Sulphuric acid has the tendency to eat away the under water Annex 2 pipeline, on the section below the water level to the overboard .
HERE IS A ACTUAL EMAIL--GLEAN FROM IT--
From: XXX MASTER
Date: Wed, 20 Apr XXX 02:55 +0100 Msg: A03153-48145
Subject: XXX/ XXX VISIT
XXX visited the ship at odfjell terminal houston on XXX .
needless to say, he is a easy bloke to get along with and we had a free
exchange of ideas.
of all these only one i would like to put on record-- for posterity.
SUBJECT : SULPHURIC ACID TANKCLEANING
XXX does NOT have superstrip lines on tanks aft of the manifold. as
i showed you when you vistited the ship at new york --our
aft framo pump delivery pipelines go up into the air, and slopes down
hill towards the manifold.
this does away with superstrip lines-- which are small dia ss lines
which run piggy back to delivery pipes on all tanks aft of the manifold.
so after stripping the stack-- hardly any sulphuric acid remains inside
the framo sump.
so after discharge of sulphuric acid, with very little ROB , it is NOT a
huge crime to quench this small quantity rob with sea water-- in case
tank cleaning fresh water is unavailable.
narrated by the sacked chief officer of the ship -- who came on MY ship
in another company as my chief officer. he told me certain truths about
himself--more to LEARN and not as a confession.
this is a brand new stainless steel chemical tanker belonging to a
prominent shipmanager in hongkong . the maiden voyage was to discharge
sulphuric acid to brazil.
this ship did NOT have piggy back fixed ss superstrip small dia lines on
aft tanks . neither did they have polypropelene superstrip portable
hoses to do the job.
this ship has a very large quantity of sulphuric acid after completion
of discharge-- as the shore back pressure was high, the ship did NOT do
internal stripping and the shore tank dry surveyor was not interested in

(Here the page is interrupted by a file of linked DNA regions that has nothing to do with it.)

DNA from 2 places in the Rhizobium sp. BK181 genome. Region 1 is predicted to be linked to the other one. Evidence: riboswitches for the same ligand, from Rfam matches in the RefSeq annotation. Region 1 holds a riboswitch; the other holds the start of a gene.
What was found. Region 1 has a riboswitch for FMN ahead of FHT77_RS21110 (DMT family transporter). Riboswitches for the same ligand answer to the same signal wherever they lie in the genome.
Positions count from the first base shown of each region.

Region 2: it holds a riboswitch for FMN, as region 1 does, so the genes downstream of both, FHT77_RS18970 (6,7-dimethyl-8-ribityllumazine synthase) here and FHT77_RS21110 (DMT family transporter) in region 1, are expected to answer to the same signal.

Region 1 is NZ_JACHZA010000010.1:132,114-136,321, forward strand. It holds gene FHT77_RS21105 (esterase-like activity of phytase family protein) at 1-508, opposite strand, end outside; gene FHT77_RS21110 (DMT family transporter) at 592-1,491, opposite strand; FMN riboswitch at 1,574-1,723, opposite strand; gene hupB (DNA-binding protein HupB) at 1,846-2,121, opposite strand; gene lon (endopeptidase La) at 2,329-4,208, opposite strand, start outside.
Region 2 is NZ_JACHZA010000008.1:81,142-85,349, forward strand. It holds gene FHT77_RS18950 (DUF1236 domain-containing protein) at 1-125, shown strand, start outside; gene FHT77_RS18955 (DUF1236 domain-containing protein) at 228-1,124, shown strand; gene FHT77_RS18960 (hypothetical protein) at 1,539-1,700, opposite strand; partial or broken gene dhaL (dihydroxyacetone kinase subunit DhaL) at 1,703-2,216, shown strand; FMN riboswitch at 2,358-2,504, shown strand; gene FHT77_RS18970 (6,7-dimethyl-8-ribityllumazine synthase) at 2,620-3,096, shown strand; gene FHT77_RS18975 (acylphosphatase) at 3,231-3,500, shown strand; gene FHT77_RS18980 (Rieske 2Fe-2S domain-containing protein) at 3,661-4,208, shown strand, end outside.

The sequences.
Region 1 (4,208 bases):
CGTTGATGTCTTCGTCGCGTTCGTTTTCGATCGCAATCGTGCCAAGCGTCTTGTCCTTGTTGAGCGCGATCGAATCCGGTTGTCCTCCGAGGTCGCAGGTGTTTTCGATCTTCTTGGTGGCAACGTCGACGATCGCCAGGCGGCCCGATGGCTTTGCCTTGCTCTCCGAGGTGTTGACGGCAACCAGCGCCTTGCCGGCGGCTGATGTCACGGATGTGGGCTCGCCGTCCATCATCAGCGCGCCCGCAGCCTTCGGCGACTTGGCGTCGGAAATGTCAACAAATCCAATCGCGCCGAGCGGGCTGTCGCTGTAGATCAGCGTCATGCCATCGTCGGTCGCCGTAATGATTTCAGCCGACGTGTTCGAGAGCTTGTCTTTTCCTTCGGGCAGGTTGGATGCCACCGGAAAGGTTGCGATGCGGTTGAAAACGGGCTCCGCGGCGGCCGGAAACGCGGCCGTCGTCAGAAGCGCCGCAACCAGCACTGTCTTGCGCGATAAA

doing his job the right way.
so-- as per the usual golden rule--the chief officer took in a suitable
quantity of SALT water -- to quench the tanks.
there was huge sputtering hiss-- with enormous hydrogen gas release.
THIS BRAND NEW SHIP WAS SCRAPPED AT THAT SAME PORT.
the safety superintendent of this shipmanagement company was in brazil
for the next 6 MONTHS. i know this man well-- he is senior to me .
all clad steel SUS316L of the sulphuric acid tanks were destroyed .
the framo pumps were jammed-- as water was taken in via the drops-- NOT
the pump. the exhothermic heat warped everything inside the pumps.
i usually do a small demonstration , so that my officers/ crew respect
after this NO amount of arm twisting by any cheap skate charterer can
make them change ideas engraved on their spleens .
take a SS drum put 6 inches sulphuric acid inside.
put a used teflon seat ring, a used teflon gasket and a used teflon
single lip/ double lip seal inside .
pour water into the drum taking care not to be too close . water into
acid is dangerous.
keep the mixture between 30 to 70% concentration , to make it NON-
oxidising. sulphuric acid is 100% soluble in water
after one hour -- see the condition of the teflon and the SS drum.
it will be a revelation -- as seeing is believeing!
capt ajit vadakayil
" manage inventories-- lead the men "
------------------------------------------------------------CAPT AJIT VADAKAYIL ( 29 YEARS IN COMMAND )